As a writer, I hope to always place the reader in the story. A good friend of mine once read the first draft of my first manuscript… she gave it back with critique. She had written on the third page in, “Remember how it felt to read Harry Potter? We know Hogwarts. We’ve been there. Make the planet resonate with me in the same way… I want to be there, not just read about it.” That critique changed my writing. I realized that instead of telling, I had to show. We’ve all probably had a teacher give us that advice, but what does it really mean? It means that instead of saying:

I like the desert because I grew up here. My house is great. I don’t think I ever want to move away.

I could say:

The cactus growing in my backyard is enchanting. I have no doubt in my mind that New Mexico is rightfully named “The Land of Enchantment.” In the spring flowers bloom, which always surprises me. Flowers on a prickly cactus? When I still lived in Minnesota I never would have believed it. There are windows in every room where I live. The view changes daily, because the birds are always different and the sunset is never the same as the night before. So many people I know say they can’t wait to get away. Not me. I could live here forever.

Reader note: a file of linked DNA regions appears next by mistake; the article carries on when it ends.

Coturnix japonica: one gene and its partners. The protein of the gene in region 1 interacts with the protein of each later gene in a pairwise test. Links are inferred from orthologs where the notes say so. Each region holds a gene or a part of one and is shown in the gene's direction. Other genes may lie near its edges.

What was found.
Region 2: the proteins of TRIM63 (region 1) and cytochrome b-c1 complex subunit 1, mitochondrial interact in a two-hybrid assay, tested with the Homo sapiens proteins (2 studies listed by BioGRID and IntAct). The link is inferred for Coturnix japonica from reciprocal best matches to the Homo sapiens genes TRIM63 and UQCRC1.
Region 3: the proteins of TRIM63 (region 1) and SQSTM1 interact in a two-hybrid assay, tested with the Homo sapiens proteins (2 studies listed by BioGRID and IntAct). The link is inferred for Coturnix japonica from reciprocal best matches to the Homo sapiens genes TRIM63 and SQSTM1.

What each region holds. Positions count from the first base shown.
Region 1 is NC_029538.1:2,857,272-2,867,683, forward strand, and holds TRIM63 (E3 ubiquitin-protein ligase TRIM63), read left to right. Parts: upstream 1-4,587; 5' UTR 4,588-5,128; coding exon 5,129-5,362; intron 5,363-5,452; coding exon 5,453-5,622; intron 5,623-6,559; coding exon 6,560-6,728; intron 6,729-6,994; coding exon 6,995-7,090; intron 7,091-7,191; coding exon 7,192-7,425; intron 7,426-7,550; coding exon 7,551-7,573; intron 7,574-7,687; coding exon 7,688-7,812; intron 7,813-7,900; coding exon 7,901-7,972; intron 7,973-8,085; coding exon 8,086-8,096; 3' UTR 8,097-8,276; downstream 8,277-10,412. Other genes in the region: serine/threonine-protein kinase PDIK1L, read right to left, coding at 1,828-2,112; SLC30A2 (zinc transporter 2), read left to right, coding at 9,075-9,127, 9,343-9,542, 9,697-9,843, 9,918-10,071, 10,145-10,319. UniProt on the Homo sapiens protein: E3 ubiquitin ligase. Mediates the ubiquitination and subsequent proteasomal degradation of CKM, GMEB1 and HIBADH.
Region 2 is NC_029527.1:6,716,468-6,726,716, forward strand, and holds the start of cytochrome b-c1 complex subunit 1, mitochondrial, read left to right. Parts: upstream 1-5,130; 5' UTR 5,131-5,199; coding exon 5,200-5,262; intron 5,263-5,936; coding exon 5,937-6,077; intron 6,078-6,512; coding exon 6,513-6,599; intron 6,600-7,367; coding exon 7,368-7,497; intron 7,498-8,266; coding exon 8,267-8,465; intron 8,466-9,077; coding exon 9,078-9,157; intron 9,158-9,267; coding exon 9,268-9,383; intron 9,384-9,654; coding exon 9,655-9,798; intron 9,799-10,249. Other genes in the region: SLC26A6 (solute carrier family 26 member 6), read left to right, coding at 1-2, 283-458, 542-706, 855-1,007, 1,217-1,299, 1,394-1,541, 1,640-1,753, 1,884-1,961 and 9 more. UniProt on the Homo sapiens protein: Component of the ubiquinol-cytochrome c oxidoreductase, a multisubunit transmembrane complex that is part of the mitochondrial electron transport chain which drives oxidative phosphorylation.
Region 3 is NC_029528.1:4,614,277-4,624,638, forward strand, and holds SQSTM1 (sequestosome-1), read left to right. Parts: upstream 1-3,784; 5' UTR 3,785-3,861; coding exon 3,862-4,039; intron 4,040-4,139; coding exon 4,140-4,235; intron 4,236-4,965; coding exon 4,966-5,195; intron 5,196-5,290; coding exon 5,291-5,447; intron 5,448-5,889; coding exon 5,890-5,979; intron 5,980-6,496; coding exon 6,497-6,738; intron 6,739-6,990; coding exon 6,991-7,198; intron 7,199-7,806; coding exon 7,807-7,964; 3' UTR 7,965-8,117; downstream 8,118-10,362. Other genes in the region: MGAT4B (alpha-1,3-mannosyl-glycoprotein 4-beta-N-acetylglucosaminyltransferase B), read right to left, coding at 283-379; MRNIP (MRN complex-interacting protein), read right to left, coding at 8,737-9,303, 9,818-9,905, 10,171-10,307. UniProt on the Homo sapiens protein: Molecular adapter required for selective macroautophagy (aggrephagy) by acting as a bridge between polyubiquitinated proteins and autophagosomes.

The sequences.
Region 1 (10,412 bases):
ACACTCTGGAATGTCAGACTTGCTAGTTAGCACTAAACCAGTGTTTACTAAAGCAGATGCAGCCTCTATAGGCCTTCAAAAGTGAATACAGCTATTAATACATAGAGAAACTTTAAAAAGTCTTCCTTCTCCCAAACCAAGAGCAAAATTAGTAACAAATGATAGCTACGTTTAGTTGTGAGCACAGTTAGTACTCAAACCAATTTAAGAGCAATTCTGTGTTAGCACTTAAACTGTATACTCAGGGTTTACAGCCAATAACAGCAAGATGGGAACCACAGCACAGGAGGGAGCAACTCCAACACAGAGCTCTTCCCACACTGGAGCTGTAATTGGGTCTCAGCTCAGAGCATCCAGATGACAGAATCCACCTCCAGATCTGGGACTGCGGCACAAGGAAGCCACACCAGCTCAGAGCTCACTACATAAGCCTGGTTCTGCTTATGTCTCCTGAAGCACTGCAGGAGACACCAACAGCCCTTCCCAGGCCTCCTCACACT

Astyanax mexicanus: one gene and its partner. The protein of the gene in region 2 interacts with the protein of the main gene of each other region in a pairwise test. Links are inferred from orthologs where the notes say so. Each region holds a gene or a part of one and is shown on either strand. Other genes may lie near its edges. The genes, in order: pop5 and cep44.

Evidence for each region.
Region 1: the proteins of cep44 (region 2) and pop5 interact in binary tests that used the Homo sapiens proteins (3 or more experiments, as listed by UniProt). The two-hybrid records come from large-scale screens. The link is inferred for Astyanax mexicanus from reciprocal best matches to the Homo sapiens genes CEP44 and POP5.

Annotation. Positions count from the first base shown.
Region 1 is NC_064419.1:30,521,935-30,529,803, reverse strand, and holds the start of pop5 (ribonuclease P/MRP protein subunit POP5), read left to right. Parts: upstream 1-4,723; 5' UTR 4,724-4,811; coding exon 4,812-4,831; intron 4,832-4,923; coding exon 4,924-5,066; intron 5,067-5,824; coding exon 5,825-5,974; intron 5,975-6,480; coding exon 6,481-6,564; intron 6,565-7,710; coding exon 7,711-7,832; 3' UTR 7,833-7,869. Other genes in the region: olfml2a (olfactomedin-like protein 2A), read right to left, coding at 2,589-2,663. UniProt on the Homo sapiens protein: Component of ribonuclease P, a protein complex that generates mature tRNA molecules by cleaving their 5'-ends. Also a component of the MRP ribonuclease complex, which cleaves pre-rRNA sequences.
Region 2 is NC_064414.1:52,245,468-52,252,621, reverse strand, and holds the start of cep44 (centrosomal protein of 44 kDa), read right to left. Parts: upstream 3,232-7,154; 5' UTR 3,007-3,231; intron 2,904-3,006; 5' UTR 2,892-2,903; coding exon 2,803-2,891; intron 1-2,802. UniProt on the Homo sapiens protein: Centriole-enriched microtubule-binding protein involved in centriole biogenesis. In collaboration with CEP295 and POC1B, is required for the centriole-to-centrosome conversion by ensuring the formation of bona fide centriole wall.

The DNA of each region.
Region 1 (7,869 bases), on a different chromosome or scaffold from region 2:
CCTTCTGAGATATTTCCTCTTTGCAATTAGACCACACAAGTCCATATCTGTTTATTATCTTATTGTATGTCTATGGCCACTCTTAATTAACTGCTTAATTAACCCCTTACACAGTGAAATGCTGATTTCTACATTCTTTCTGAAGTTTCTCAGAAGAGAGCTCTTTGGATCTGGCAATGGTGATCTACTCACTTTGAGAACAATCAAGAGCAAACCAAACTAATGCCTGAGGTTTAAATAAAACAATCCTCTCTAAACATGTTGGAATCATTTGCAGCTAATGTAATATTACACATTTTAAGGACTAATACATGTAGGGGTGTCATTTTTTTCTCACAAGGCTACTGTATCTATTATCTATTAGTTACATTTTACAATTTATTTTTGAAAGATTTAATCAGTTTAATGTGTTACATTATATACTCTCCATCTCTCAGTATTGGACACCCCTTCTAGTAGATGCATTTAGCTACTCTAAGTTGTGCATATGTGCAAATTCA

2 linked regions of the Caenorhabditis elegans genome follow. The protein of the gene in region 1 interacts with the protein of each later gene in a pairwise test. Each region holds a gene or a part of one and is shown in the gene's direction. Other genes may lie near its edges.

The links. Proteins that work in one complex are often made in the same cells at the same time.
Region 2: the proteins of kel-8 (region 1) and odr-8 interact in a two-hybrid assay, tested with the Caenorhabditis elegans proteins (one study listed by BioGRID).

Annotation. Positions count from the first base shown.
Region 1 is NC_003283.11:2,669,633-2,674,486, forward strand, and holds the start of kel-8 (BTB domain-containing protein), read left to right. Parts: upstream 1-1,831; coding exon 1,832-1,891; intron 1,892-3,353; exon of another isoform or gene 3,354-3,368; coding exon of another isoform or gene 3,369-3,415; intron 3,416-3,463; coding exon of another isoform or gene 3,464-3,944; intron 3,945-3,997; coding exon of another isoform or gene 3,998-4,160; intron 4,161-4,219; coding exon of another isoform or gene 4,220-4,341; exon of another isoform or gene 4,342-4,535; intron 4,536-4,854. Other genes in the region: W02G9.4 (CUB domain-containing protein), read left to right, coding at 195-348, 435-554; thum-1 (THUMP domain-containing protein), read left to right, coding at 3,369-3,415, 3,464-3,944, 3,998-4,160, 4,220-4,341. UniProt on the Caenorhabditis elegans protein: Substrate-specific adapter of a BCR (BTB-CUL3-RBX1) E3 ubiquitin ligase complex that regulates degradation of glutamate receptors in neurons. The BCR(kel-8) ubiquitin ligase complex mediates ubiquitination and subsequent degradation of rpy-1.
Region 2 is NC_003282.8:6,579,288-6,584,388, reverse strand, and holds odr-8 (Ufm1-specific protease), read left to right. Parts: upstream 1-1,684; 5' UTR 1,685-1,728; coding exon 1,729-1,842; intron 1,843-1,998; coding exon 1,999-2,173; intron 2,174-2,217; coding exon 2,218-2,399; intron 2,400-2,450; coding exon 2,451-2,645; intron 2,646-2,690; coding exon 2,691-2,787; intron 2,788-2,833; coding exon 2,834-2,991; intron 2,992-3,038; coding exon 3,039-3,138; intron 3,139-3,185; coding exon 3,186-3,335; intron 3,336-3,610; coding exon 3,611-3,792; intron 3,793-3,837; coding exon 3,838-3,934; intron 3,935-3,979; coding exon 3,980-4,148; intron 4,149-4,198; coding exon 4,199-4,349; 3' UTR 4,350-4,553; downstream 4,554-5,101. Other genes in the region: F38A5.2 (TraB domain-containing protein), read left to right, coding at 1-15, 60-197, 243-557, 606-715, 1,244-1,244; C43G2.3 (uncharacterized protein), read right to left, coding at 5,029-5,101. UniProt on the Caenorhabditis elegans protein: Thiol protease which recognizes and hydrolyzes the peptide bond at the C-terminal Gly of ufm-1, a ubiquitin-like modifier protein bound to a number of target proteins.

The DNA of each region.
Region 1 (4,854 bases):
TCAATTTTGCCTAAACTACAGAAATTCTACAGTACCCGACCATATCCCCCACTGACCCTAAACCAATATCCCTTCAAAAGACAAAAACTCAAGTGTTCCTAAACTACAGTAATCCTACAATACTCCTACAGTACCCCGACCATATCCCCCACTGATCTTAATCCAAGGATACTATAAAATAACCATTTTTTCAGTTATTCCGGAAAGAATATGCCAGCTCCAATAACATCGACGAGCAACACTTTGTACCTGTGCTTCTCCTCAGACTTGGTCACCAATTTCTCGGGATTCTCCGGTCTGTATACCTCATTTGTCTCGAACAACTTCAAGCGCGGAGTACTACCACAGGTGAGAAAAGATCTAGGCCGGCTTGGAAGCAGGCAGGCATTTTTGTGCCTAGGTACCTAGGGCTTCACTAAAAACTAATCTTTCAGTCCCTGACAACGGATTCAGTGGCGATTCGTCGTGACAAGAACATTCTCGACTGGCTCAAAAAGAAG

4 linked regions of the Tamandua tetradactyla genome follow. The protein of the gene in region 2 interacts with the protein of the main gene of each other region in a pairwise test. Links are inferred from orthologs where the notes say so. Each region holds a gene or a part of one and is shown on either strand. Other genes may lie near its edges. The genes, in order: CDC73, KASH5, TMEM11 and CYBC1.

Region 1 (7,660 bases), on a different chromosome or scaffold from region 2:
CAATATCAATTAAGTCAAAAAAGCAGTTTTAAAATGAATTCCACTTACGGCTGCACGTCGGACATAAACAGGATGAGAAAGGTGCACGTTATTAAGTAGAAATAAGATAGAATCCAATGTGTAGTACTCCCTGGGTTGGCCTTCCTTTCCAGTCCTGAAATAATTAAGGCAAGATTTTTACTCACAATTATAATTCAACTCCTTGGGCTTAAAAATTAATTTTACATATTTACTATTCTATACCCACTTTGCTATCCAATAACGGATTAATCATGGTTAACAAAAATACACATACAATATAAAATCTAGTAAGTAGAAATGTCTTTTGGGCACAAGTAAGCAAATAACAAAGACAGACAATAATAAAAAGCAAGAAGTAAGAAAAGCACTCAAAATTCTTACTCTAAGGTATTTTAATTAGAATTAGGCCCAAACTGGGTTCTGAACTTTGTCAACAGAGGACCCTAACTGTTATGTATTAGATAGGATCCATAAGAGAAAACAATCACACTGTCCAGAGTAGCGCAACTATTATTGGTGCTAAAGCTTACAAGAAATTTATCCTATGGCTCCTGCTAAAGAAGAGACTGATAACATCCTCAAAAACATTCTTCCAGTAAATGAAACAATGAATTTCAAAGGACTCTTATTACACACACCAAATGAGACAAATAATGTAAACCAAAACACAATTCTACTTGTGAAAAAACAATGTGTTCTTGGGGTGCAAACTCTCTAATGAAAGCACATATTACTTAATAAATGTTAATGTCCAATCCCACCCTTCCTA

By the way, that last paragraph is entirely true!!

What book did you dive into, almost literally? What character did you relate to so strongly, you felt as if you’d been walking in their shoes? Which authors do this best? I’d love to know!

<3

 


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APPEAL

APPEAL

By Melinda Williams

“They’re going to stop us, too,” Cindy said.

I didn’t want to believe her. But she had been right. The moment was so long ago… so in the past. Yet, I thought of the statement daily. Her words, the ones that really came true. How could I have expected anything else to happen?

It wasn’t too cold or hot. The temperature outside was like the kind a person can’t feel. Body temperature. And yet, each person felt what else was in the air. Unrest. Drought. No movement. The world had gone still and although the air was nice it held within it a danger that did more damage than cold or hot ever had. It wasn’t carrying coolness that would hint of a rushing river nearby. It held no humidity to stick to the skin and cause musty nights on the porch. When I thought of Cindy, she was glowing with sweat from dancing with me. I hadn’t seen her in three years. Continue reading